Data points

Want to increase donations? Try increasing congregants’ sense of belonging first

In Short

A groundbreaking new study by Clal - the National Jewish Center for Learning and Leadership and the Springtide Research Institute shows a clear and direct correlation between congregants’ sense of belonging at the synagogue and their likelihood to give.

Congregants’ belonging directly impacts their likelihood to give back

I once checked out a new synagogue through their Shabbat dinner for young families, with my husband and two young children. The social hall was packed and noisy. We put our stuff down at a table, struggled to find foods the kids would agree to eat, and finally sat to eat our own meal while the kids ran around the room. No one spoke to us. Eventually, we packed up and went home. The kids were up past their bedtime and we were out $60 for falafel. If you measured the success of this event by attendance, there were likely 100 people there – a big crowd. But if you measured success by whether attendees met someone new, or parents felt soothed and calmed, or parents got to have adult conversations with other parents? The event was a failure.

In the synagogue world, we often measure attendance, membership numbers and fundraising goals to know how we are doing. This week, synagogue staff across North America are processing membership renewals and finalizing flower arrangements and making signage to welcome hundreds, or even thousands, of congregants for the High Holidays. Rabbis and board presidents are preparing their Yom Kippur appeal speeches, hoping to prompt greater philanthropy from the congregation.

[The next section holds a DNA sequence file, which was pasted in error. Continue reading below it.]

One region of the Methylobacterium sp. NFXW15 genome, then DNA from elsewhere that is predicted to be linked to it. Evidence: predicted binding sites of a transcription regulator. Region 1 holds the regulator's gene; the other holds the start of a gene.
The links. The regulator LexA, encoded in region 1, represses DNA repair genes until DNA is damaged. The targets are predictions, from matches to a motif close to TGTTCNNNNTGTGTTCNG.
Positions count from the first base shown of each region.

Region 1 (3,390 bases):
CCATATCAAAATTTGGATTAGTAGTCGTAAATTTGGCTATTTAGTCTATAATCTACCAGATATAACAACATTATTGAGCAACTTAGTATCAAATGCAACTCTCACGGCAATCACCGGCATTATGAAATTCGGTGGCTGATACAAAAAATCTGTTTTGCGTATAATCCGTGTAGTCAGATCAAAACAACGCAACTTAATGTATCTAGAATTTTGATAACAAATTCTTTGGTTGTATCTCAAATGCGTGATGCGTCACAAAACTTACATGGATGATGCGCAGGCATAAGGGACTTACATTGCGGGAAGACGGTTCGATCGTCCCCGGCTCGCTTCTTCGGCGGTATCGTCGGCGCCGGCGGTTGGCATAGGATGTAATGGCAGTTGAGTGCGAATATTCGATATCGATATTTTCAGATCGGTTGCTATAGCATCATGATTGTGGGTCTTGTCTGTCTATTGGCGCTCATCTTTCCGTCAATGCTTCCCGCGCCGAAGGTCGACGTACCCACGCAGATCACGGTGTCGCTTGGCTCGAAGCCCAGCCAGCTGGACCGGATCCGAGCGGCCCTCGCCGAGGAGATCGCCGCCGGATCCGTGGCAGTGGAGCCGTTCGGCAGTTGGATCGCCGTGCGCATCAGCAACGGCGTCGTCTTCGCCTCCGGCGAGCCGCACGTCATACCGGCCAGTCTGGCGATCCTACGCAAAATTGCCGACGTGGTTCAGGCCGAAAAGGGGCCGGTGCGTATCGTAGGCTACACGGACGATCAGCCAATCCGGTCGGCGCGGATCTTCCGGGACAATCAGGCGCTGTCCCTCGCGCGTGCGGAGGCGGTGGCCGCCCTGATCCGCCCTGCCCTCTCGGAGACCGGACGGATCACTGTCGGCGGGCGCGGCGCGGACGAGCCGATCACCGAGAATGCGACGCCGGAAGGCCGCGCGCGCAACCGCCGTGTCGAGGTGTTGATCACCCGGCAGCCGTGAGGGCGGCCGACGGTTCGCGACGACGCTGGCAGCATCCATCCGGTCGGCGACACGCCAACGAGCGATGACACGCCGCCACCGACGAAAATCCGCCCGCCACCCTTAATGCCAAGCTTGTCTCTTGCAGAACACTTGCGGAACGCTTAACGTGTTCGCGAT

However, it turns out that no matter how beautiful the choir or how delicious the honey cake, what will really prompt more donations is whether a congregant feels deeply and authentically known in the congregation – whether she feels that she belongs.

A groundbreaking new study by Clal – the National Jewish Center for Learning and Leadership and the Springtide Research Institute shows a clear and direct correlation between congregants’ sense of belonging at the synagogue and their likelihood to give. Seven synagogues across the U.S. and Canada, from different denominations and sizes, participated in the pilot of Clal’s Belonging Project by sending out a belonging survey, reaching 1,100 congregants. The difference between those with a high sense of belonging and those with no sense of belonging is striking: 12 times more likely to donate money, 3.5 times more likely to recommend the synagogue, and basically infinitely more likely to donate time and leadership skills.

Likelihood to donate moneyLikelihood to donate timeLikelihood to volunteer in lay leadershipLikelihood to recommend the synagogue to others
No sense of belonging6%0%0%22%
High sense of belonging71%68%46%75%